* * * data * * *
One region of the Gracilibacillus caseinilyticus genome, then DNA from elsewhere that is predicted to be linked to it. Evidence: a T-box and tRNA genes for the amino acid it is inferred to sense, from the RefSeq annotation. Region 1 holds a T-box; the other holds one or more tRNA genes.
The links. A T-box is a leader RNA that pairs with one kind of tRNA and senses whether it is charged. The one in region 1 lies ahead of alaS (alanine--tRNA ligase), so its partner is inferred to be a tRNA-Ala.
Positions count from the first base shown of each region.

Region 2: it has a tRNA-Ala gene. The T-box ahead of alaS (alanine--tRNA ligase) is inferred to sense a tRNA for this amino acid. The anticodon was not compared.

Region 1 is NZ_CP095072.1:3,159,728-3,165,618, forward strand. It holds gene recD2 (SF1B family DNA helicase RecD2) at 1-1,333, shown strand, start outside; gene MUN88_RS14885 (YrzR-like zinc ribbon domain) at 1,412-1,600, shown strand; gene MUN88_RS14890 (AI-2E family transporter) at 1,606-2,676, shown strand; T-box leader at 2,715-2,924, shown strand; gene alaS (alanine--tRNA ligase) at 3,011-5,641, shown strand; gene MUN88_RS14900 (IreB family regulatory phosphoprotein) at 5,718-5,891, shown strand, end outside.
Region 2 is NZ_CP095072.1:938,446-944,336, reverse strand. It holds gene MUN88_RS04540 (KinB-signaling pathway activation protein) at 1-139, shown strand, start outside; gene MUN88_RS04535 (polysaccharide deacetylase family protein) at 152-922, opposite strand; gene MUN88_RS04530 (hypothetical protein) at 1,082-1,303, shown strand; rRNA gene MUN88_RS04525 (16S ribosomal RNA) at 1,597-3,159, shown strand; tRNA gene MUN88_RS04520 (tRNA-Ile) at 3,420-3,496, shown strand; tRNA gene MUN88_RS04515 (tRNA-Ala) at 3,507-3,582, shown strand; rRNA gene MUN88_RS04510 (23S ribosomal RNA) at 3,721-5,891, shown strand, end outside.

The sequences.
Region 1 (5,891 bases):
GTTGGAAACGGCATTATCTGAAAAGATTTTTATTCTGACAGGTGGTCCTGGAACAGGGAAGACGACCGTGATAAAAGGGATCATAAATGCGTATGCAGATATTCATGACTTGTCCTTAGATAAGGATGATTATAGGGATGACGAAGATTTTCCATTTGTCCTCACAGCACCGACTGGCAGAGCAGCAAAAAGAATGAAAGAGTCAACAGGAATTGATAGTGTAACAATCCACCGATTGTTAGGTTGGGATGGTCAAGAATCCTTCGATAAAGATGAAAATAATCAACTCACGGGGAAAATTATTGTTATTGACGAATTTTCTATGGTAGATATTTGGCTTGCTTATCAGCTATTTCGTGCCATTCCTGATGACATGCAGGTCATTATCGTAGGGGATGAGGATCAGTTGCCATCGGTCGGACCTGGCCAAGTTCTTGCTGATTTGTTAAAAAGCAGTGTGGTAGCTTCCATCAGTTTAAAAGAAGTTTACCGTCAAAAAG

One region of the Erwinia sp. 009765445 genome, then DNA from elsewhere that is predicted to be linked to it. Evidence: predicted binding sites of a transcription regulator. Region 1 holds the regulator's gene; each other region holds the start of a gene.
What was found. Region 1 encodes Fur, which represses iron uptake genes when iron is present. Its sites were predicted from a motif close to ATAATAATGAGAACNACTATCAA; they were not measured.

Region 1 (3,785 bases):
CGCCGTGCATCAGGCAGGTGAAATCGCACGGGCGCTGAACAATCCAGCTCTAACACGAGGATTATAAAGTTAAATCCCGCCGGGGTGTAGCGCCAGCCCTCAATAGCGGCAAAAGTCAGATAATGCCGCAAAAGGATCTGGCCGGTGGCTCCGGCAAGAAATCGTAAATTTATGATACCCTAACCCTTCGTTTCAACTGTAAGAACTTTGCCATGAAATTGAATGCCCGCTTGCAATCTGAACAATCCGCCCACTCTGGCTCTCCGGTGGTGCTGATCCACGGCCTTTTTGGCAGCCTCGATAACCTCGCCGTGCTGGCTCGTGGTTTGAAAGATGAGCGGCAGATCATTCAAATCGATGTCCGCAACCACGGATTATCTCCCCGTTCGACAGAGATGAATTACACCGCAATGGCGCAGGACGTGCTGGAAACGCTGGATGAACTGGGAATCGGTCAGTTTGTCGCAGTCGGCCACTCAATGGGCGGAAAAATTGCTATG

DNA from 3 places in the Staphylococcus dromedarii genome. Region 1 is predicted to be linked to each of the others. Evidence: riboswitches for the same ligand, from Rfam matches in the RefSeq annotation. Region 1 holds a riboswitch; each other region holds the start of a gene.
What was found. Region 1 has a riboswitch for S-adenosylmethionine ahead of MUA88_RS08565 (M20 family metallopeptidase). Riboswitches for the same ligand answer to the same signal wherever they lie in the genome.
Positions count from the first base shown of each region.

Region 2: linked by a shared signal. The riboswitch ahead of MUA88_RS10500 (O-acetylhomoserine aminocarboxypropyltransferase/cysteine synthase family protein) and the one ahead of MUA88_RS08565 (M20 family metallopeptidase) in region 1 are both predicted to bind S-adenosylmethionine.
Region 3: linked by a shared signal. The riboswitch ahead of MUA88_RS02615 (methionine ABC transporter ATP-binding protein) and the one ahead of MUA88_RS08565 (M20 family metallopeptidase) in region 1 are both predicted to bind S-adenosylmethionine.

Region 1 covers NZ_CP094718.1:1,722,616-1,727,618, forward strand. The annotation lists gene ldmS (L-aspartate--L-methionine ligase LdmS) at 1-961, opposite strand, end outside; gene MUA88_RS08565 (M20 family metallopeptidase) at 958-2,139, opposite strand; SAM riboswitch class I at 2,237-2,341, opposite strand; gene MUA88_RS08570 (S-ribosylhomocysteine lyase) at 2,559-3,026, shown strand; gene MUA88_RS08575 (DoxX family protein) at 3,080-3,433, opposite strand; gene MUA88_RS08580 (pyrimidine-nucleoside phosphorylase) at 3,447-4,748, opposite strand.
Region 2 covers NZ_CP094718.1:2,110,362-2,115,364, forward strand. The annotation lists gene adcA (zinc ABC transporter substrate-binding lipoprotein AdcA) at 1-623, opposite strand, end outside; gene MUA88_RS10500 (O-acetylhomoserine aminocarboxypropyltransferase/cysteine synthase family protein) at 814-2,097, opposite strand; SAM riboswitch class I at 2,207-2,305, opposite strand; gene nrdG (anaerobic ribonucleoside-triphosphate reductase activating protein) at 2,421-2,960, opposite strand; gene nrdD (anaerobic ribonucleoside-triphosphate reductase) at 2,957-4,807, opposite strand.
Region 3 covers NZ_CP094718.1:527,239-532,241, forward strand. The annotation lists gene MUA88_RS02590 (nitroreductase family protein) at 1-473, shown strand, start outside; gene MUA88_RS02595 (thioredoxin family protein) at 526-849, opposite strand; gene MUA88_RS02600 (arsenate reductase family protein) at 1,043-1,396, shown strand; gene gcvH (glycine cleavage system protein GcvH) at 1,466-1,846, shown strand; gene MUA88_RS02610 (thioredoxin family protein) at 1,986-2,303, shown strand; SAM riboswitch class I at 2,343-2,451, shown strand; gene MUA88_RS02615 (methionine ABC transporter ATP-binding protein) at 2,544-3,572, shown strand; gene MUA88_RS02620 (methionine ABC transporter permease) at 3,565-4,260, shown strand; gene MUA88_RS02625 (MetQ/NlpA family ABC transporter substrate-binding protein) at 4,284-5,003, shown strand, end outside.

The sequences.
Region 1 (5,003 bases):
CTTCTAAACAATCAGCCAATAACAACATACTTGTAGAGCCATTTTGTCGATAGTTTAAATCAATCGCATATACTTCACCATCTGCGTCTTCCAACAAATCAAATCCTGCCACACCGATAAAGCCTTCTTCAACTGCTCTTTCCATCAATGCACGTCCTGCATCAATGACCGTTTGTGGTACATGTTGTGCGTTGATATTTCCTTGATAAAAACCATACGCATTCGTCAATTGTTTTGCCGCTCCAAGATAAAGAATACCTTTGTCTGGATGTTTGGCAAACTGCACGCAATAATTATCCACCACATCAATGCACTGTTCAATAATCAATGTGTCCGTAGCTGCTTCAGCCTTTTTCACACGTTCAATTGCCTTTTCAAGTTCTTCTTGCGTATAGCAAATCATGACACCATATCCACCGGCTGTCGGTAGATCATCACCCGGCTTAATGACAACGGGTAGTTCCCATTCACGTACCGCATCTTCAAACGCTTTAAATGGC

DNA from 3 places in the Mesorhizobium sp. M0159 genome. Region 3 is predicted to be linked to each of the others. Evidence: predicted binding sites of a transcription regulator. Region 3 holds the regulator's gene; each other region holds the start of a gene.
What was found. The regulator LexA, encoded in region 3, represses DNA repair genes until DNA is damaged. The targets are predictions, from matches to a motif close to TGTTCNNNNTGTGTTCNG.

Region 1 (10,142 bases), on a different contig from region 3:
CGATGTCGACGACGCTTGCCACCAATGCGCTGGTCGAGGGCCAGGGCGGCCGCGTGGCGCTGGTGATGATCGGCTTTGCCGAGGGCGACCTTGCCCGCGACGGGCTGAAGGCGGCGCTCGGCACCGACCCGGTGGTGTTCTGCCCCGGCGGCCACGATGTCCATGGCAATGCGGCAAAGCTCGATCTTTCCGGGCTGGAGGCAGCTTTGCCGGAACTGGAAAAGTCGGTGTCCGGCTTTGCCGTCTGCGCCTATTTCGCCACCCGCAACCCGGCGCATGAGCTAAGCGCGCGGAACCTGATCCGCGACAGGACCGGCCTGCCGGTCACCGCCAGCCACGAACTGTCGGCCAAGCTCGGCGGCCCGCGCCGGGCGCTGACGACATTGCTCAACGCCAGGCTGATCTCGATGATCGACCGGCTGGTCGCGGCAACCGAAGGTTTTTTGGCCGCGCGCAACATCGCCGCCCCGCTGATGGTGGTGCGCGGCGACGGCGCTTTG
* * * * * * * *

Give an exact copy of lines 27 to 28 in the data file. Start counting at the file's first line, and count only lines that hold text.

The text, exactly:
Region 1 (10,142 bases), on a different contig from region 3:
CGATGTCGACGACGCTTGCCACCAATGCGCTGGTCGAGGGCCAGGGCGGCCGCGTGGCGCTGGTGATGATCGGCTTTGCCGAGGGCGACCTTGCCCGCGACGGGCTGAAGGCGGCGCTCGGCACCGACCCGGTGGTGTTCTGCCCCGGCGGCCACGATGTCCATGGCAATGCGGCAAAGCTCGATCTTTCCGGGCTGGAGGCAGCTTTGCCGGAACTGGAAAAGTCGGTGTCCGGCTTTGCCGTCTGCGCCTATTTCGCCACCCGCAACCCGGCGCATGAGCTAAGCGCGCGGAACCTGATCCGCGACAGGACCGGCCTGCCGGTCACCGCCAGCCACGAACTGTCGGCCAAGCTCGGCGGCCCGCGCCGGGCGCTGACGACATTGCTCAACGCCAGGCTGATCTCGATGATCGACCGGCTGGTCGCGGCAACCGAAGGTTTTTTGGCCGCGCGCAACATCGCCGCCCCGCTGATGGTGGTGCGCGGCGACGGCGCTTTG